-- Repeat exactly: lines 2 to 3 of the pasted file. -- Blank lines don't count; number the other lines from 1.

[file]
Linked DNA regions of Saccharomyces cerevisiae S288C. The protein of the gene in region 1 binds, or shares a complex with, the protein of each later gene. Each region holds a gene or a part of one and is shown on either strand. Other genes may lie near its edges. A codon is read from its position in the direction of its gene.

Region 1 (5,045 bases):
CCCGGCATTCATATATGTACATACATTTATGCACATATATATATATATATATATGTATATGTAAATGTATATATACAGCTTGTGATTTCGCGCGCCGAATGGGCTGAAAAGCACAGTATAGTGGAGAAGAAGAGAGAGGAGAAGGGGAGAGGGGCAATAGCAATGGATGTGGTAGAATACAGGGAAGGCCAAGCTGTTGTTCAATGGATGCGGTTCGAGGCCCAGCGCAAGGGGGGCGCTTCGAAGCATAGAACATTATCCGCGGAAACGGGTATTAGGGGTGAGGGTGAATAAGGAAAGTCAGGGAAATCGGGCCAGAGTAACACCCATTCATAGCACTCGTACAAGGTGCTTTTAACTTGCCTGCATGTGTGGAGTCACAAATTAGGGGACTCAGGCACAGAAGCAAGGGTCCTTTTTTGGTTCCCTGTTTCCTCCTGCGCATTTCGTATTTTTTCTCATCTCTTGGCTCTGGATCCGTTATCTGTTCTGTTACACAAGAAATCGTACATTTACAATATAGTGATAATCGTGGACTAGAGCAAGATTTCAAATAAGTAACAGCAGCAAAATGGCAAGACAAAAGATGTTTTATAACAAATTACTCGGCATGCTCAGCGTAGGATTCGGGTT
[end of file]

Region 1 (5,045 bases):
CCCGGCATTCATATATGTACATACATTTATGCACATATATATATATATATATATGTATATGTAAATGTATATATACAGCTTGTGATTTCGCGCGCCGAATGGGCTGAAAAGCACAGTATAGTGGAGAAGAAGAGAGAGGAGAAGGGGAGAGGGGCAATAGCAATGGATGTGGTAGAATACAGGGAAGGCCAAGCTGTTGTTCAATGGATGCGGTTCGAGGCCCAGCGCAAGGGGGGCGCTTCGAAGCATAGAACATTATCCGCGGAAACGGGTATTAGGGGTGAGGGTGAATAAGGAAAGTCAGGGAAATCGGGCCAGAGTAACACCCATTCATAGCACTCGTACAAGGTGCTTTTAACTTGCCTGCATGTGTGGAGTCACAAATTAGGGGACTCAGGCACAGAAGCAAGGGTCCTTTTTTGGTTCCCTGTTTCCTCCTGCGCATTTCGTATTTTTTCTCATCTCTTGGCTCTGGATCCGTTATCTGTTCTGTTACACAAGAAATCGTACATTTACAATATAGTGATAATCGTGGACTAGAGCAAGATTTCAAATAAGTAACAGCAGCAAAATGGCAAGACAAAAGATGTTTTATAACAAATTACTCGGCATGCTCAGCGTAGGATTCGGGTT